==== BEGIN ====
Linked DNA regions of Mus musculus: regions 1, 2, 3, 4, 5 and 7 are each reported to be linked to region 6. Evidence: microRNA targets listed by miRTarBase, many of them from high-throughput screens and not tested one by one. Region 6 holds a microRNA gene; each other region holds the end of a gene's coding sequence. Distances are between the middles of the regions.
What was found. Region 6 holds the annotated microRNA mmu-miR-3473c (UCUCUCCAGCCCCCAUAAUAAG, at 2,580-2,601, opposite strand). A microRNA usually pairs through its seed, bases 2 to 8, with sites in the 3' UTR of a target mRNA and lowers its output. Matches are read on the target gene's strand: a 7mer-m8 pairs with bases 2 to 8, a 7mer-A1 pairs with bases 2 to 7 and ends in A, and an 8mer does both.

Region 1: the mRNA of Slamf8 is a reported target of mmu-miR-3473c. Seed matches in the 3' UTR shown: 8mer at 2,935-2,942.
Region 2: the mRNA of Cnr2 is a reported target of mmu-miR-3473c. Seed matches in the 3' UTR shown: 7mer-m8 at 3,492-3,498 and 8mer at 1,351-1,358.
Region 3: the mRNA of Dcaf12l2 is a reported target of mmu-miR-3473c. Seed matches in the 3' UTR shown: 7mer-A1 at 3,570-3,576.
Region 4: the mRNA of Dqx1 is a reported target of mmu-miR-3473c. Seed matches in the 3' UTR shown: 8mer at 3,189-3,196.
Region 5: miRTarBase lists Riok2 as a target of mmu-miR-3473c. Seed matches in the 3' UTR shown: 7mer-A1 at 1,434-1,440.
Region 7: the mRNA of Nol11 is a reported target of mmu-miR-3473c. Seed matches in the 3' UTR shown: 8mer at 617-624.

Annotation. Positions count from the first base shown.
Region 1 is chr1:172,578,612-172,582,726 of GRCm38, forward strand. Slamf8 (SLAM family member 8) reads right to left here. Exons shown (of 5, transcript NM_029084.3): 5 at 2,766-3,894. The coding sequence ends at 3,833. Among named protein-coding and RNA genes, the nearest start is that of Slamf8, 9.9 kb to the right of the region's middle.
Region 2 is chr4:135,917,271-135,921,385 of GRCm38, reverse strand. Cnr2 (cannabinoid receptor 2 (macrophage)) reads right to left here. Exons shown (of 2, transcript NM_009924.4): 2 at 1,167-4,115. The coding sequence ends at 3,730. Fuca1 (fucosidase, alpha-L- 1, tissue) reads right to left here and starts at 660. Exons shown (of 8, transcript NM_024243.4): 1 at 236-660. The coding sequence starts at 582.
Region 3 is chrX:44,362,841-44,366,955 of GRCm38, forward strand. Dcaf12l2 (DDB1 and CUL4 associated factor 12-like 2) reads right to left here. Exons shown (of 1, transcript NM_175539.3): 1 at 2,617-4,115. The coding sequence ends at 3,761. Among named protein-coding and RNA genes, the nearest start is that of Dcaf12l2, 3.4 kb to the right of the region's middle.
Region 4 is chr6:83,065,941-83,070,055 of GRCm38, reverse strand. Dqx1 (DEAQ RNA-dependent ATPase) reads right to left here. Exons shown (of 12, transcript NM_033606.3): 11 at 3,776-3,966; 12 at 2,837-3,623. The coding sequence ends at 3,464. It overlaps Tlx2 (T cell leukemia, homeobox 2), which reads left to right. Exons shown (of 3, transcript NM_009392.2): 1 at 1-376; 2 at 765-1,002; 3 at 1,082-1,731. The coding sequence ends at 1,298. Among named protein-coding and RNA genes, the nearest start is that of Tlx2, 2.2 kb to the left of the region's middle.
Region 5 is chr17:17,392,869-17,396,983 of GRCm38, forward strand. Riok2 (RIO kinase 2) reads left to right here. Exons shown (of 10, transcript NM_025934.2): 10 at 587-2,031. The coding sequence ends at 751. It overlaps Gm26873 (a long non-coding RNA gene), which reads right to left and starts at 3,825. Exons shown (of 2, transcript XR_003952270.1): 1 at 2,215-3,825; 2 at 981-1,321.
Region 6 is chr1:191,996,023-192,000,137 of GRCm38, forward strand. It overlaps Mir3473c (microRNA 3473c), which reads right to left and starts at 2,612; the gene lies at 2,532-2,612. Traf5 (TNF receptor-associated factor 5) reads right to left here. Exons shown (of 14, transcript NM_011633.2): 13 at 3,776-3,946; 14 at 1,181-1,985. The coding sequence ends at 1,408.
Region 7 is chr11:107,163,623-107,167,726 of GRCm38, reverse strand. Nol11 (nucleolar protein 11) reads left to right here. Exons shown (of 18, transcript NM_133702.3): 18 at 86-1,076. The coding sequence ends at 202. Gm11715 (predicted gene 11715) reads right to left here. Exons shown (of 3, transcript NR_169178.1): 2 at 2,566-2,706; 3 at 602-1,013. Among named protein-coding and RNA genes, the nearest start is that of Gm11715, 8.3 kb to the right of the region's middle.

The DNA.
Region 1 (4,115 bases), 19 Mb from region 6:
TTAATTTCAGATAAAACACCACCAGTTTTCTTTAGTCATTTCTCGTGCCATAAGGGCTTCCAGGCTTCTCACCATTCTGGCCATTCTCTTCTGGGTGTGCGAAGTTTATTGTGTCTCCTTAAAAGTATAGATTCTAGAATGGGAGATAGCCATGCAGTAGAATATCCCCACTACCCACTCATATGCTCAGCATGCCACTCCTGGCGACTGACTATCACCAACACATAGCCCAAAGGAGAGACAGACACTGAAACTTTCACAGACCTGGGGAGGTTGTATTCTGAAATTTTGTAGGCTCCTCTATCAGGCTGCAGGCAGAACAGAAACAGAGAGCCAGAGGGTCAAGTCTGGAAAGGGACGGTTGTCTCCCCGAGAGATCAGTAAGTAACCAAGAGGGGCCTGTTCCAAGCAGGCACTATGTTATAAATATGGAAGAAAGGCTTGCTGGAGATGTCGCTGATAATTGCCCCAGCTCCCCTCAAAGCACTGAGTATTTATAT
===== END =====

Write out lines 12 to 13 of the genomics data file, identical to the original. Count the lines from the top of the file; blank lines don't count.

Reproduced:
Region 3 is chrX:44,362,841-44,366,955 of GRCm38, forward strand. Dcaf12l2 (DDB1 and CUL4 associated factor 12-like 2) reads right to left here. Exons shown (of 1, transcript NM_175539.3): 1 at 2,617-4,115. The coding sequence ends at 3,761. Among named protein-coding and RNA genes, the nearest start is that of Dcaf12l2, 3.4 kb to the right of the region's middle.
Region 4 is chr6:83,065,941-83,070,055 of GRCm38, reverse strand. Dqx1 (DEAQ RNA-dependent ATPase) reads right to left here. Exons shown (of 12, transcript NM_033606.3): 11 at 3,776-3,966; 12 at 2,837-3,623. The coding sequence ends at 3,464. It overlaps Tlx2 (T cell leukemia, homeobox 2), which reads left to right. Exons shown (of 3, transcript NM_009392.2): 1 at 1-376; 2 at 765-1,002; 3 at 1,082-1,731. The coding sequence ends at 1,298. Among named protein-coding and RNA genes, the nearest start is that of Tlx2, 2.2 kb to the left of the region's middle.